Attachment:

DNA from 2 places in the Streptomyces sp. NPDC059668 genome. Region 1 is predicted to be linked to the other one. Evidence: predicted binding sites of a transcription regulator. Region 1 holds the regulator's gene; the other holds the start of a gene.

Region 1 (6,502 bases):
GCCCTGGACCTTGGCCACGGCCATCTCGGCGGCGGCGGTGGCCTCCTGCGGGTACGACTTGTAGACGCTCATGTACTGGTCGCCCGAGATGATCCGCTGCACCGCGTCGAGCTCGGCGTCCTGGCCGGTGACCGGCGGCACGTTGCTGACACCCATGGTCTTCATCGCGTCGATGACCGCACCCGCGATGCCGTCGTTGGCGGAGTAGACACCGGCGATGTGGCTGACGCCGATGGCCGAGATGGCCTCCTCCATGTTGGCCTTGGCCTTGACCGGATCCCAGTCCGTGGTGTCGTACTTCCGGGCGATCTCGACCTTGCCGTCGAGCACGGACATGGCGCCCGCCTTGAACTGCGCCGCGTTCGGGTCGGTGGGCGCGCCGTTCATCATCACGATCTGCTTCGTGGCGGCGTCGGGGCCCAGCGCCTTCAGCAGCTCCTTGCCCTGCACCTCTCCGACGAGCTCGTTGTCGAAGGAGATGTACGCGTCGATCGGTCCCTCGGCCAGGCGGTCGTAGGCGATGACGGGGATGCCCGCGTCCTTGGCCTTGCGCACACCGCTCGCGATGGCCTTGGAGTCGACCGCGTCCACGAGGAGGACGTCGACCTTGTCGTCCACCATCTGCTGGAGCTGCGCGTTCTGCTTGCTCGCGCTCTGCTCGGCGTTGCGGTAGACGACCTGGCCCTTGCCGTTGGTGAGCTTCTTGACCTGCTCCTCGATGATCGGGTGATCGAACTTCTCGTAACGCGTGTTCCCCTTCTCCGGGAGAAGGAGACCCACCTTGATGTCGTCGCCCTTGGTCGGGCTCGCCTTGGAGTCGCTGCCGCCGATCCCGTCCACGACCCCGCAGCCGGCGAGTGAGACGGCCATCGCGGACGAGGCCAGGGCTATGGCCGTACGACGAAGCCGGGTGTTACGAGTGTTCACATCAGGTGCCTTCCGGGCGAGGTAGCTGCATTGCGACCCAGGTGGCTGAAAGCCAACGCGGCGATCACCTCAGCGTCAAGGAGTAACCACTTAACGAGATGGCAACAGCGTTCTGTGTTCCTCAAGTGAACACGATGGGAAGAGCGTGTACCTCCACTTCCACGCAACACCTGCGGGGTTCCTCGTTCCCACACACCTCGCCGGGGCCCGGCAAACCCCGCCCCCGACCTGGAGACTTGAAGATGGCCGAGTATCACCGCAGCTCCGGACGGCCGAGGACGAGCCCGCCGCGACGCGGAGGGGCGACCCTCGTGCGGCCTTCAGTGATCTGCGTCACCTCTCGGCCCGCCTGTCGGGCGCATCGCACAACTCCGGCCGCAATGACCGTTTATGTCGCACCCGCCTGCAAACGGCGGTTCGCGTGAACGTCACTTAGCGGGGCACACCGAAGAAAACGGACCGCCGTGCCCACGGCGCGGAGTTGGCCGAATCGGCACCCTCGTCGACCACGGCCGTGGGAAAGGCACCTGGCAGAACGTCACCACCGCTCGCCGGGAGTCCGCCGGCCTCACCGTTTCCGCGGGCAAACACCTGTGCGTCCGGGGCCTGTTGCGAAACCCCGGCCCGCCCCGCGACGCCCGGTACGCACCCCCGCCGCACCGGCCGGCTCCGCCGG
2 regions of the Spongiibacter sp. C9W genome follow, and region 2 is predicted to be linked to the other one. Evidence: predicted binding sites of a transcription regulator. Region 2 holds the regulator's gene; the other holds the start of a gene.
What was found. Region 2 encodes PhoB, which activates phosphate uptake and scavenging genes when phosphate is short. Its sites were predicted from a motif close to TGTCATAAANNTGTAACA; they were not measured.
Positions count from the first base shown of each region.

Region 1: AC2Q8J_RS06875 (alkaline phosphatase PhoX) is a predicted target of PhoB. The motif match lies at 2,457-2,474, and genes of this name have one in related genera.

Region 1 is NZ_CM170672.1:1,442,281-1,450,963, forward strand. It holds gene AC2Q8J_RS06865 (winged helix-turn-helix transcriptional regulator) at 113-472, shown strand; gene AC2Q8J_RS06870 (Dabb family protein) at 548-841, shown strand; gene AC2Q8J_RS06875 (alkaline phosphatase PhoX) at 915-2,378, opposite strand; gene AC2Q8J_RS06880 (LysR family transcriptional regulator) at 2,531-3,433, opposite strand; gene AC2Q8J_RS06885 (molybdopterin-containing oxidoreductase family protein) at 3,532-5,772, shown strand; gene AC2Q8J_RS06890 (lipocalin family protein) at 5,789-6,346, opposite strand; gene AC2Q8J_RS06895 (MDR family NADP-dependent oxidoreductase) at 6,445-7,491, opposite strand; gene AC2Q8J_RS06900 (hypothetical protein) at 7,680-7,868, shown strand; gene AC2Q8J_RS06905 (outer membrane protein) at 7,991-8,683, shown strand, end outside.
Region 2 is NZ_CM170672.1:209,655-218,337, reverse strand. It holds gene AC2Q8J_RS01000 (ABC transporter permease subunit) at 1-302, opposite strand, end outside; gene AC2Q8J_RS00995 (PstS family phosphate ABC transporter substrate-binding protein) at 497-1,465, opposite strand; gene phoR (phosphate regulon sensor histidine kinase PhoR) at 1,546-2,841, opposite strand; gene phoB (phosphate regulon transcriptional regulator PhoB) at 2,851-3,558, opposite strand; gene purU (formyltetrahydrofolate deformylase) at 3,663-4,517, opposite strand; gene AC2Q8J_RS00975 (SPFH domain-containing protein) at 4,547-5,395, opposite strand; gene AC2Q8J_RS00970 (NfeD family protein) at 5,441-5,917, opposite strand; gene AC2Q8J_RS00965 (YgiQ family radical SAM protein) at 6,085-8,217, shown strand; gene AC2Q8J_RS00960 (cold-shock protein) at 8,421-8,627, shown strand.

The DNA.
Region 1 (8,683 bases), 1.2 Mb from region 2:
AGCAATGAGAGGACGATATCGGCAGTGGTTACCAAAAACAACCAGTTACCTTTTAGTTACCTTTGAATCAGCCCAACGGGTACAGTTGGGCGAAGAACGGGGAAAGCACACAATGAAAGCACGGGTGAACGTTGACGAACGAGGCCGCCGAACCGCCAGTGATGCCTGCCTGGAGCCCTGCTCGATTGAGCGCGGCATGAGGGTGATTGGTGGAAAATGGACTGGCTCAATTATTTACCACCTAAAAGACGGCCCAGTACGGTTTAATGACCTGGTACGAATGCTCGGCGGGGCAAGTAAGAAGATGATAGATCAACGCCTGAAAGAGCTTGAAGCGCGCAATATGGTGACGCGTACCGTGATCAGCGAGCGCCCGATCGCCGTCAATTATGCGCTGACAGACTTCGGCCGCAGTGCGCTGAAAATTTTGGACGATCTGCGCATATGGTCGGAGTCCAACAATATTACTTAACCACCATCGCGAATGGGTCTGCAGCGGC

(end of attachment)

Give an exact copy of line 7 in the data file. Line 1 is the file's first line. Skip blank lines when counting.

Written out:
Region 1: AC2Q8J_RS06875 (alkaline phosphatase PhoX) is a predicted target of PhoB. The motif match lies at 2,457-2,474, and genes of this name have one in related genera.